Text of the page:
years ago, my parents made the ultimate sacrifice for my sister and me.
left behind their family and friends in the Philippines to move back to

 It was their second time moving back to the US. My parents had moved
to Los Angeles after they got married. I was born in LA and after a few years
California’s economy suffered a recession so my parents moved back to the
Philippines. Shortly after my sister was born, they decided that they didn’t
want to raise us in the Philippines. They wanted to give us a better life and a
chance for a better education.

With $1000 in their pockets, 3 suitcases, and two kids, 
parents moved us to Washington State in 1997. They started working one week
after we had moved and haven’t stopped working ever since. 

look up to my parents for having the courage to their lives again. I know it isn’t to move, let alone move to another country to begin a
new life with two young children. We went from living with family, living off
food stamps, living in an apartment complex, a starter home, and finally the
home my parents are still in today.

What I’m wearing: The Maria Clara dress is a traditional Filipino gown. The Maria Clara dress combines indigenous and Spanish influences.

climbing the socioeconomic ladder was one thing, integrating Filipino and
American culture was another. Being Filipino-American meant we didn’t have the
network, the finances, and the knowledge of navigating through American life.

Being an immigrant meant your goal was to survive each day. Being an immigrant
meant you worked hard, put your family first, and continued to push to the next

our families may have faced similar struggles, my family had the privilege of
being US citizen.
My grandfather was recruited by American forces in the
Philippines after Imperial Japan invaded his home country. After surviving the
war and starting a family in the Philippines, my grandpa moved and lived in
Hawaii for 10 years to get US citizenship for him and his family. My dad and
his siblings gained US citizenship. After my parents married, my mom gained US
citizenship. So my sister and I had the privilege of being born with US

share with you my family’s immigrant story because I can relate to all of the
Dreamers and their stories. The only difference between me and a DACA student
is our status.

grateful for the sacrifices my grandpa and parents made for our family. But my
immigrant family is not the only family who’s made sacrifices. I know that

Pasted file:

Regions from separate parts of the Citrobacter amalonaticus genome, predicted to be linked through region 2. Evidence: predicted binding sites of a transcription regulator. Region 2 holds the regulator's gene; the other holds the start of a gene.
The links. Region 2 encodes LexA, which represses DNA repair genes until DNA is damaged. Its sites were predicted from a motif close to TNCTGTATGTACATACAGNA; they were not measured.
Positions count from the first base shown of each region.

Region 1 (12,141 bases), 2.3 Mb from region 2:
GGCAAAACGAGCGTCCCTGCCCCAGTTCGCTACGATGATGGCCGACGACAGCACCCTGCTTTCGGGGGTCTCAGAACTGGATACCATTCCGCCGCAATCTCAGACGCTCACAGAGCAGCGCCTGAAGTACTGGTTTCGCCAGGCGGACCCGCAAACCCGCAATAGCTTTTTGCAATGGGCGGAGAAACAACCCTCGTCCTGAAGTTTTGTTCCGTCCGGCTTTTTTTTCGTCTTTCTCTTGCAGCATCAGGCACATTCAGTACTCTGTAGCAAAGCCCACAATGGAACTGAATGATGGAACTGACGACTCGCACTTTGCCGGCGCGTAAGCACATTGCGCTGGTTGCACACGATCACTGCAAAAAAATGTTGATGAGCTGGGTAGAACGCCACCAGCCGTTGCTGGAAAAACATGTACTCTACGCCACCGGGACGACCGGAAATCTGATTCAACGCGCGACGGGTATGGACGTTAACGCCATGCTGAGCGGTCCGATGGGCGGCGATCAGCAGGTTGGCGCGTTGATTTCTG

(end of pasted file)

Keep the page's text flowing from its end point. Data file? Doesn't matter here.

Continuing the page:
there are 800,000 Dreamers – 10,000 of which are Filipino American
, whose
grandparents, parents, and loved ones made sacrifices so that they could be

can relate to the 800,000 Dreamers because these students and I were born into
a world where we didn’t choose the immigration status of our parents. 

can relate to the 800,000 Dreamers because we didn’t choose the countries we
would be born into
or the cities we would eventually move to. 

can relate to the 800,000 Dreamers because our parents left their home
countries and work to survive so that we can thrive.

can relate to the 800,000 Dreamers because regardless of our status, we know
that the United States is our home.
This is where we grew up, went to school,
played sports, volunteered in our communities, and work.

can relate to the 800,000 Dreamers because we believe in the American dream
working hard in high school, in college, in the workforce, and hope that we may
help our communities and find success. Yet even though we are all dreamers, there are Dreamers who
may not be allowed to continue to dream.

never truly know what it’s like to be undocumented or a Dreamer.
But I do know
what it’s like to be an immigrant – what it’s like to try to make it to the
next step. I know if my parents were not US citizens, my sister would also be a
Dreamer because she was born in the Philippines. 

an immigrant and a Filipino-American, I’ve moved through life being a part of the public
education, higher education system, corporate America, and even in the blogging
and fashion community. I hope in sharing my family’s immigration story has
helped humanize who the immigrants are in the country today, regardless of

the Dreamers
– my heart and my prayers are with you. I can’t even imagine what
the uncertainty of the future must feel like. I pray that the leadership in our
country will come to light to accept, protect, and give you a pathway to

all of us
– who have the privilege of being US citizens, I call to you to listen
to their immigrant stories and acknowledge they are a part of us. They are
our students in the classrooms, our neighbors down the street, and our sports
fans, educators, our leaders in the community. 

fate, circumstances, and resources may define our status – love, empathy, and
open minds transcend it.
Our status does not define our value as people, we
define our value as people. We can choose humility. We can choose acceptance. 

call to you to remember that at one point in our histories, our families were
also immigrants. 

call to you to remember the Dreamers are just like me and they’re just like

call to you to let the Dreamers dream.


Why I wrote this:

This post was written for my personal project: Call to Culture. I was originally going to write about what it’s like growing up in two cultures – Filipino and American. But after the leadership of the country decided to end the DACA program, I started to see more and more Dreamers stories shared online. From Humans of New York Facebook posts to New York Times articles, my heart broke for the students who shared their stories. I could relate to their struggles and I was moved to write a piece dedicated to them. 



Creative Direction: @emmasedition

Make Up: @mahlet.kelel

Hair: @sevenhaircare
@7salon @hunteratseven

Photos: @miriamsubbiah

Thank you for reading!